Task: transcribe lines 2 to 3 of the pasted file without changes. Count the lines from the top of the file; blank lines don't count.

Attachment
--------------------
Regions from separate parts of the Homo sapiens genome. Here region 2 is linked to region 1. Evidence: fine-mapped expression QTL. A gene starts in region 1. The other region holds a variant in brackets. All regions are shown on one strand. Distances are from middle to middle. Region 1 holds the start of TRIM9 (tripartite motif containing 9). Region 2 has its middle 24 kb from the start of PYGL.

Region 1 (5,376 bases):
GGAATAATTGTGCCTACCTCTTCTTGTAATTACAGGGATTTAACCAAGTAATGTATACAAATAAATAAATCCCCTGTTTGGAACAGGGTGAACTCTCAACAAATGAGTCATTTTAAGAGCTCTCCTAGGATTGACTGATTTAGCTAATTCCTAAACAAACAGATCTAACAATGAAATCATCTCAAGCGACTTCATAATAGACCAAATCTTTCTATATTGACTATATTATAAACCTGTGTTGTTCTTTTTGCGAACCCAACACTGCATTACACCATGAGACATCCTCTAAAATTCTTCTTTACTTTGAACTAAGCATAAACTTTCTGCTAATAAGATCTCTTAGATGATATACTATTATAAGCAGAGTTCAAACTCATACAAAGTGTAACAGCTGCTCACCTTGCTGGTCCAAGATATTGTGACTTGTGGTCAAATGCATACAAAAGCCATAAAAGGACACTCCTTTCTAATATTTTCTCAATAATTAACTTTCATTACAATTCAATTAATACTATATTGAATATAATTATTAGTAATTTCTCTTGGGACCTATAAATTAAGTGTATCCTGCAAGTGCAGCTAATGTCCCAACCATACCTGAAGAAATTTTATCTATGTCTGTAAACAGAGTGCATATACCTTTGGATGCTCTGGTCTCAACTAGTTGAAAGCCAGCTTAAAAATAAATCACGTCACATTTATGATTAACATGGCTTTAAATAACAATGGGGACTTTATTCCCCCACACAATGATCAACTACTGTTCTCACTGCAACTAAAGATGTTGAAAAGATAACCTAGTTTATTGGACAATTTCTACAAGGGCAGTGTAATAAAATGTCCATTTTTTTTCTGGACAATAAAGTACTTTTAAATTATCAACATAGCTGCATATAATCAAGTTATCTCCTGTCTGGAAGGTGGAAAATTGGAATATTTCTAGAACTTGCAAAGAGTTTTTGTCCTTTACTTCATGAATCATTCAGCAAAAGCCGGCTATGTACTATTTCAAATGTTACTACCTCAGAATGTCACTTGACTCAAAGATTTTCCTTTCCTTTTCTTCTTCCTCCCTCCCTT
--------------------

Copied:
Region 1 (5,376 bases):
GGAATAATTGTGCCTACCTCTTCTTGTAATTACAGGGATTTAACCAAGTAATGTATACAAATAAATAAATCCCCTGTTTGGAACAGGGTGAACTCTCAACAAATGAGTCATTTTAAGAGCTCTCCTAGGATTGACTGATTTAGCTAATTCCTAAACAAACAGATCTAACAATGAAATCATCTCAAGCGACTTCATAATAGACCAAATCTTTCTATATTGACTATATTATAAACCTGTGTTGTTCTTTTTGCGAACCCAACACTGCATTACACCATGAGACATCCTCTAAAATTCTTCTTTACTTTGAACTAAGCATAAACTTTCTGCTAATAAGATCTCTTAGATGATATACTATTATAAGCAGAGTTCAAACTCATACAAAGTGTAACAGCTGCTCACCTTGCTGGTCCAAGATATTGTGACTTGTGGTCAAATGCATACAAAAGCCATAAAAGGACACTCCTTTCTAATATTTTCTCAATAATTAACTTTCATTACAATTCAATTAATACTATATTGAATATAATTATTAGTAATTTCTCTTGGGACCTATAAATTAAGTGTATCCTGCAAGTGCAGCTAATGTCCCAACCATACCTGAAGAAATTTTATCTATGTCTGTAAACAGAGTGCATATACCTTTGGATGCTCTGGTCTCAACTAGTTGAAAGCCAGCTTAAAAATAAATCACGTCACATTTATGATTAACATGGCTTTAAATAACAATGGGGACTTTATTCCCCCACACAATGATCAACTACTGTTCTCACTGCAACTAAAGATGTTGAAAAGATAACCTAGTTTATTGGACAATTTCTACAAGGGCAGTGTAATAAAATGTCCATTTTTTTTCTGGACAATAAAGTACTTTTAAATTATCAACATAGCTGCATATAATCAAGTTATCTCCTGTCTGGAAGGTGGAAAATTGGAATATTTCTAGAACTTGCAAAGAGTTTTTGTCCTTTACTTCATGAATCATTCAGCAAAAGCCGGCTATGTACTATTTCAAATGTTACTACCTCAGAATGTCACTTGACTCAAAGATTTTCCTTTCCTTTTCTTCTTCCTCCCTCCCTT